Rolling down the highway, the 2010 Toyota 4Runner is surprisingly smooth and comfortable, with only a hint of body-on-frame bounce. Wind noise at speed is almost nonexistent, while road noise is detectable but in no way intrusive. The front seats are fairly upright and well padded for hours of fatigue-free touring. Likewise, the rear seats offer plenty of room for adults and also recline for even more comfort. Except for an odd creaking emanating from the driver seat lumbar support, our 4Runner's cabin was pleasantly silent.
As with most high-profile vehicles, the Toyota 4Runner affords an expansive outward view. Rearward visibility is slightly hampered by thick roof pillars, but not enough to necessitate a rearview camera. Gauges and readouts are well placed within the driver's sight lines, but the patterned gray instrument panel faces with orange markers are a bit hard to read in some daylight conditions.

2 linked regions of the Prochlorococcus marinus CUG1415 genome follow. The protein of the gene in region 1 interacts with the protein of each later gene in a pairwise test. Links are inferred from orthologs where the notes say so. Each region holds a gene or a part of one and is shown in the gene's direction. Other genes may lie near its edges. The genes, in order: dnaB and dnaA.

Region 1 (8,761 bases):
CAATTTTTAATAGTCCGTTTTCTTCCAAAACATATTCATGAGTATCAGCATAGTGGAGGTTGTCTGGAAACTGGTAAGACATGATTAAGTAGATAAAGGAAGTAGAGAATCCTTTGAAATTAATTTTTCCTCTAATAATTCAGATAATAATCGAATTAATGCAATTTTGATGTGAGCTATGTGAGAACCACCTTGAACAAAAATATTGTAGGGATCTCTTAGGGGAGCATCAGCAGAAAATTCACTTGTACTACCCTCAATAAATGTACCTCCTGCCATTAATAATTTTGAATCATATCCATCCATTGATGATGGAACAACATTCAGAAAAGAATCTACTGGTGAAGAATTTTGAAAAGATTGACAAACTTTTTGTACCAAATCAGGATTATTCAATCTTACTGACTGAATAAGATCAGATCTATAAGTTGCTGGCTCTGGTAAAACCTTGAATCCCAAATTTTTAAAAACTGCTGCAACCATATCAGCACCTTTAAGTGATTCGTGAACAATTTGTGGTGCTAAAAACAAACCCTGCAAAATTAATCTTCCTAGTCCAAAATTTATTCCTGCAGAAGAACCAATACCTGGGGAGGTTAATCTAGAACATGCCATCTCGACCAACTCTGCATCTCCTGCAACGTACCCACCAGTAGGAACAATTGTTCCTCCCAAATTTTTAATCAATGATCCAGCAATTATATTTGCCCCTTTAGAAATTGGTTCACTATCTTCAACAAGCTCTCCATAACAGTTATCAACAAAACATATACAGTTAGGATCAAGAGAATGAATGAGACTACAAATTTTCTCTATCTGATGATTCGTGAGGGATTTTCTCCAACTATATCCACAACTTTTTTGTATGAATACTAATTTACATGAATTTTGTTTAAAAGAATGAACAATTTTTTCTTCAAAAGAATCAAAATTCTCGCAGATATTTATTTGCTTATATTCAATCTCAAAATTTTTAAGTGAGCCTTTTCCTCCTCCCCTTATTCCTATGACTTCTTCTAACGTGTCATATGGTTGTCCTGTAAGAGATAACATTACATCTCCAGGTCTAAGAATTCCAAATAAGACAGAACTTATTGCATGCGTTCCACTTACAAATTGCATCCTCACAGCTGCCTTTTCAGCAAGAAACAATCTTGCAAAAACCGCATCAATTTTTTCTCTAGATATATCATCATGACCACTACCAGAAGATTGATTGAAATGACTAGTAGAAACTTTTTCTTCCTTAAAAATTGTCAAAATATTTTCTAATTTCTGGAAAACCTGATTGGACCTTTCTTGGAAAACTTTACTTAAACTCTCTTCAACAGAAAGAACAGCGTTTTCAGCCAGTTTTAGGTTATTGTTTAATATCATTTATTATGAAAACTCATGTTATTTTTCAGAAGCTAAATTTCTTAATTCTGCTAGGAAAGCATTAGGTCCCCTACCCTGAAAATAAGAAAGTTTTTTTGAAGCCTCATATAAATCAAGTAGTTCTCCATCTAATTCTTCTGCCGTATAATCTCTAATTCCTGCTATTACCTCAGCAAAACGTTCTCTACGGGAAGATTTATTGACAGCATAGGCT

Control knobs and buttons are also well placed and logically situated. Climate controls consist of a traditional three-dial layout with oversized knobs for a beefy appearance and ease of use if you happen to be wearing gloves. The stereo knobs also feature a simple-to-use design, but we found ourselves wanting a larger, more legible display screen. The sound quality itself was decent, but not impressive. Tailgate partygoers will appreciate the system's Party Mode, which directs most of the sound to the rear speakers and increases bass response for a thumpin' good time.